Music, normally an uplifting universal language, had never been used in the commission of genocide. It’s a juxtaposition that is difficult to fathom.
Music saved some Jewish violinists from death but not others. Music was used as a tool of oppression as Jewish prisoners were forced to play as other prisoners arrived at the camps and were then killed. It was used as a form of protest when Jewish prisoners defied rules by hiding their instruments and secretly playing them. Music was also a source of hope for prisoners who said they were transported to a better world while playing their violin even if it was just for a few minutes.
“We played music for sheer survival. We made music in hell,” Heinz ‘Coco’ Schumann, a famous German jazz musician who survived the Holocaust, said as noted by an inscription on one wall of the exhibit.
Designed with dramatic lighting and circular pods constructed with string to evoke the violin, the exhibit’s five sections are organized chronologically from before World War II to the liberation of concentration camps in 1945 at the end of World War II.
In the second pod, called Discordant Notes: The Rise of Anti-Semitism, visitors are startled looking at the case holding a violin with a swastika drawn on the inside. The violin was brought to Amnon for repair. Upon opening the violin, he saw the inscription: “Heil Hitler 1936” and the swastika. Amnon surmises a Jewish citizen took the violin for repair as Adolf Hitler was rising to power in Germany in the 1930s. The angry violin-maker decided to secretly pay homage to Adolf Hitler and have the Jewish person play the violin without any knowledge of what he wrote. Amnon refused to repair the violin, one of only two violins he would not repair.
In the third pod, called Cacophony in Captivity: Ghettos and Labor Camps, Jeffery pointed out a photo of Feivel Wininger (far right in photo below), a young man holding his violin. After being forced to leave his home and live in a ghetto, he survived the Holocaust by earning money for his family from playing his violin. After the Holocaust, his family wanted to buy him a new violin but he would not part with the instrument he called his friend that saved him and his family.
The exhibit also includes a photo of Feivel at age 90 holding the same violin, his friend that saved him during the Holocaust, with the same smile he had as a young man.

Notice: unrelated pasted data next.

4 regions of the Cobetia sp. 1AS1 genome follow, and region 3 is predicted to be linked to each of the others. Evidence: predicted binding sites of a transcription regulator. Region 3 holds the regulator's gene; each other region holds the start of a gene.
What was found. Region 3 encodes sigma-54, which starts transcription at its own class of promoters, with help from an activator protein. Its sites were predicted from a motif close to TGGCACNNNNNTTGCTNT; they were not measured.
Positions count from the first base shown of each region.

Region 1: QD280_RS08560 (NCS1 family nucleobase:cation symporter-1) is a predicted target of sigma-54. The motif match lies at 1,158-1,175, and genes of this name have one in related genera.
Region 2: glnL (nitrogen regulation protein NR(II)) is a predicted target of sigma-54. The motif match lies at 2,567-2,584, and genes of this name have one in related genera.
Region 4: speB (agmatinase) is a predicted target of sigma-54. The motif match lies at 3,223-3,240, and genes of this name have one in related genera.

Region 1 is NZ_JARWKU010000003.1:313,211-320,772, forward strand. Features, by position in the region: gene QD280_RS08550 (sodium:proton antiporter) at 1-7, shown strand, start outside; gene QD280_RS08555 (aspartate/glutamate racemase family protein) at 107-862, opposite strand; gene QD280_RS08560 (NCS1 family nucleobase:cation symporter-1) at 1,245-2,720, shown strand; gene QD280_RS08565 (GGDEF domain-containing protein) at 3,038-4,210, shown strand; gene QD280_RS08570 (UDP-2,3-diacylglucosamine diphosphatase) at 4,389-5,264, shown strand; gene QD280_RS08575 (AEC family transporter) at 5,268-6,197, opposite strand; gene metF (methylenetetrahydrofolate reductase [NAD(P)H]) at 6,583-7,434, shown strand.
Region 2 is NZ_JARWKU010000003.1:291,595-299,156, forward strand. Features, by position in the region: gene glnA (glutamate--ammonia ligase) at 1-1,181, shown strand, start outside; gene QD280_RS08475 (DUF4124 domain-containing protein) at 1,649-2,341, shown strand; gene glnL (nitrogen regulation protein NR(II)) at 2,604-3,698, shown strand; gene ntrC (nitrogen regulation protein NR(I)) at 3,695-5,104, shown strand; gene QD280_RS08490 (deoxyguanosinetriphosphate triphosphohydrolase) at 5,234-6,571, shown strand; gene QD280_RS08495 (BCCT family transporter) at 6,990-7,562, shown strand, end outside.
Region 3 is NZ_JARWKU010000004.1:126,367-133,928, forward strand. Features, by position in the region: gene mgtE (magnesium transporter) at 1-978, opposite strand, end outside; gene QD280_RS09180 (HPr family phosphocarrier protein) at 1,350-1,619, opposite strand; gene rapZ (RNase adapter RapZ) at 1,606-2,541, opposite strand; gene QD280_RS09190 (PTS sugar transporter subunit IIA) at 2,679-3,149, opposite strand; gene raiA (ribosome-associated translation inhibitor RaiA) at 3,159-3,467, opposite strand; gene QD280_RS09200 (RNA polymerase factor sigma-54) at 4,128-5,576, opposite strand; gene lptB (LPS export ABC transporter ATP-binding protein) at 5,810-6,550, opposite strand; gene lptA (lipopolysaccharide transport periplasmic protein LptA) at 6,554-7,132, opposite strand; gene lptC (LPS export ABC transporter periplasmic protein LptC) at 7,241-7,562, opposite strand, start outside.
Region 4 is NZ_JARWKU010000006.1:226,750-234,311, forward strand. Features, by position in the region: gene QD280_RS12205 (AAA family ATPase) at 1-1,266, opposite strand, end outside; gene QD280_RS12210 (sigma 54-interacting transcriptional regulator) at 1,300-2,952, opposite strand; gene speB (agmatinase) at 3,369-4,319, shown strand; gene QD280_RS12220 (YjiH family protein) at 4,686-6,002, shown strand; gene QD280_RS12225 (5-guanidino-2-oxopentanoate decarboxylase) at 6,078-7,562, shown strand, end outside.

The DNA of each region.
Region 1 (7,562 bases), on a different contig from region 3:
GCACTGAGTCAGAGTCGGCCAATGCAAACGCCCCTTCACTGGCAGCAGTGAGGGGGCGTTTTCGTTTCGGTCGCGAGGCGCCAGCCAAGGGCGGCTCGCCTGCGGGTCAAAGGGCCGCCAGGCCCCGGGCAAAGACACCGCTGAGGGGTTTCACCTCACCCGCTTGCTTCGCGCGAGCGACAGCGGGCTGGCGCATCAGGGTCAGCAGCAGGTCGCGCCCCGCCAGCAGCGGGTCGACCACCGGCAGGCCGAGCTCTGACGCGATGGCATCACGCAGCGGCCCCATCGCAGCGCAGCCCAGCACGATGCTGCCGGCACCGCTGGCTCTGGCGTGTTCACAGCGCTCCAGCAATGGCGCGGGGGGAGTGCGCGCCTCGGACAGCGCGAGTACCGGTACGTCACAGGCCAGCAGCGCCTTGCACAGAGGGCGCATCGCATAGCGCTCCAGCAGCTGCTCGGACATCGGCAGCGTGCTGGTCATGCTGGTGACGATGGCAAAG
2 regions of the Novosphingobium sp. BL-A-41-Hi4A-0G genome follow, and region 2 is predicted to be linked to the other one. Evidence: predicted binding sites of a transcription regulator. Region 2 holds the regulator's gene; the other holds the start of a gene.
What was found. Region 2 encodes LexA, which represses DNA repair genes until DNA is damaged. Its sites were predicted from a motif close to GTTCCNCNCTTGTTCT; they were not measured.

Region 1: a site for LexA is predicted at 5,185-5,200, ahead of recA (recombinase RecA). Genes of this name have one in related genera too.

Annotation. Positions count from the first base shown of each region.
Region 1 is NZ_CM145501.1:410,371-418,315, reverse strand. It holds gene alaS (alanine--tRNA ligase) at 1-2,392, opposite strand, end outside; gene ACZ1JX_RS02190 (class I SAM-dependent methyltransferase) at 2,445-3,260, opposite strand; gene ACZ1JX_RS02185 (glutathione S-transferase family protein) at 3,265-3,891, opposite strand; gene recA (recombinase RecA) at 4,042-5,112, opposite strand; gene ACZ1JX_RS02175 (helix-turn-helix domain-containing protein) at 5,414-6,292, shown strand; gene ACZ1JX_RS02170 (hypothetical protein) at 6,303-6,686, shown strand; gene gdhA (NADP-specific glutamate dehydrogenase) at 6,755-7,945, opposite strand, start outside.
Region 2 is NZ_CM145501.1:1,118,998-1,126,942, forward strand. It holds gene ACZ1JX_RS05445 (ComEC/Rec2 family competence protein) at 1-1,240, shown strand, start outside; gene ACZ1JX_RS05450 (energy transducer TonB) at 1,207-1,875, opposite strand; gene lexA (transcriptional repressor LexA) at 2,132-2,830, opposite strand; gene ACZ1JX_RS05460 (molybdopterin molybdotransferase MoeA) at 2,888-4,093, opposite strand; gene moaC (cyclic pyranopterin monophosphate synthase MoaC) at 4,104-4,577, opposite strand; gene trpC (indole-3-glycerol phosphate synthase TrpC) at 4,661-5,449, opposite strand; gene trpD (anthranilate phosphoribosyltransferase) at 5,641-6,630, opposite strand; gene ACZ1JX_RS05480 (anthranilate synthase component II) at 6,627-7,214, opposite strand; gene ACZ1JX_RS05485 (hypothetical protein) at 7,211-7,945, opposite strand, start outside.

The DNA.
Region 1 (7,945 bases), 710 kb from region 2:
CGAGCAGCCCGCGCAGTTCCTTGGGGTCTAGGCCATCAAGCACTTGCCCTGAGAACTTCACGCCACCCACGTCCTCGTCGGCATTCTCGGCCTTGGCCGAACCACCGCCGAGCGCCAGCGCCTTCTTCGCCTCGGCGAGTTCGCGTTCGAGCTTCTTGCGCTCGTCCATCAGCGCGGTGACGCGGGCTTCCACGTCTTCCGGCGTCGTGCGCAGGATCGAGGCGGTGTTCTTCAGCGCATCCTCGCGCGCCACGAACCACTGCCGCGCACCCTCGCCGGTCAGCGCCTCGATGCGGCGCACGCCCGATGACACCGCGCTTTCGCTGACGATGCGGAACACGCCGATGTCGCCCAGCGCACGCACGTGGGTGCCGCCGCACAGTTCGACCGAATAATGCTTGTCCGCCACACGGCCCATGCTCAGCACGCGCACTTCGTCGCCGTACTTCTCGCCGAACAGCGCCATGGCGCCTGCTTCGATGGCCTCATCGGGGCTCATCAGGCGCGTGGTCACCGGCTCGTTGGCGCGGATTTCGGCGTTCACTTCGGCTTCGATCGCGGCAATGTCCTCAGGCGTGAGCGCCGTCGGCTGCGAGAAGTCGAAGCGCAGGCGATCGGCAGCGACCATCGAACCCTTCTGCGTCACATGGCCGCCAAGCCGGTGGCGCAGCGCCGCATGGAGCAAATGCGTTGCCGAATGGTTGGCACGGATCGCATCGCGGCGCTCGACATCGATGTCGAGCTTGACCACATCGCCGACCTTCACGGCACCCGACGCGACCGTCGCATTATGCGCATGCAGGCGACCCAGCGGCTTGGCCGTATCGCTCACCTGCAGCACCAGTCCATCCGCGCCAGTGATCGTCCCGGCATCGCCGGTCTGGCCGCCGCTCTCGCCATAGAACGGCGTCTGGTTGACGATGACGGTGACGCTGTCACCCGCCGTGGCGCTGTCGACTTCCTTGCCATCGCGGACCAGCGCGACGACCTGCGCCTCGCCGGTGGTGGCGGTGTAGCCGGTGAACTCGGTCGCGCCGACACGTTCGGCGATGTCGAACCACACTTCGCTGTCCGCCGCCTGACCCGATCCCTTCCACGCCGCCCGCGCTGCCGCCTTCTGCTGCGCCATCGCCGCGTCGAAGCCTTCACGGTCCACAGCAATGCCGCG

The fifth pod, called Measures of Defiance: Jewish Resistance, includes a 1944 video that appears to be depicting a happy event of people attending a concert at Theresienstadt, a camp-ghetto. Newly composed music is being played by an orchestra while the audience, dressed in their finest, is seated at tables decorated with flower centerpieces.
However, the film was really Nazi propaganda produced after they fooled Red Cross officials who were investigating reports of genocide at labor camps.
The entire event was staged to hide the real conditions people in the audience faced. A note at the exhibit states that before the concert, 7,500 elderly and frail prisoners were sent to Auschwitz. And after the Red Cross visit, nearly 20,000 people who were in the film were sent to Auschwitz. Looking at the film a second time with that information, the horror can be seen in prisoners’ eyes, a window into the human soul.
Music to heal the world
More than 70 years after the Holocaust, the world is still learning about its horrors. As the Violins of Hope continue to play in concert halls around the world, could the power of music be harnessed to foster peace and tolerance so innocent voices are never silenced again?
For more information about the Maltz Museum, visit the Maltz Museum of Jewish Heritage.
For more information on the Violins of Hope, visit the Violins of Hope website.
Copyright (C) 2019 Judith Stanford Miller/Student News Net. No portion of this article can be copied, disseminated, or distributed without the author’s permission.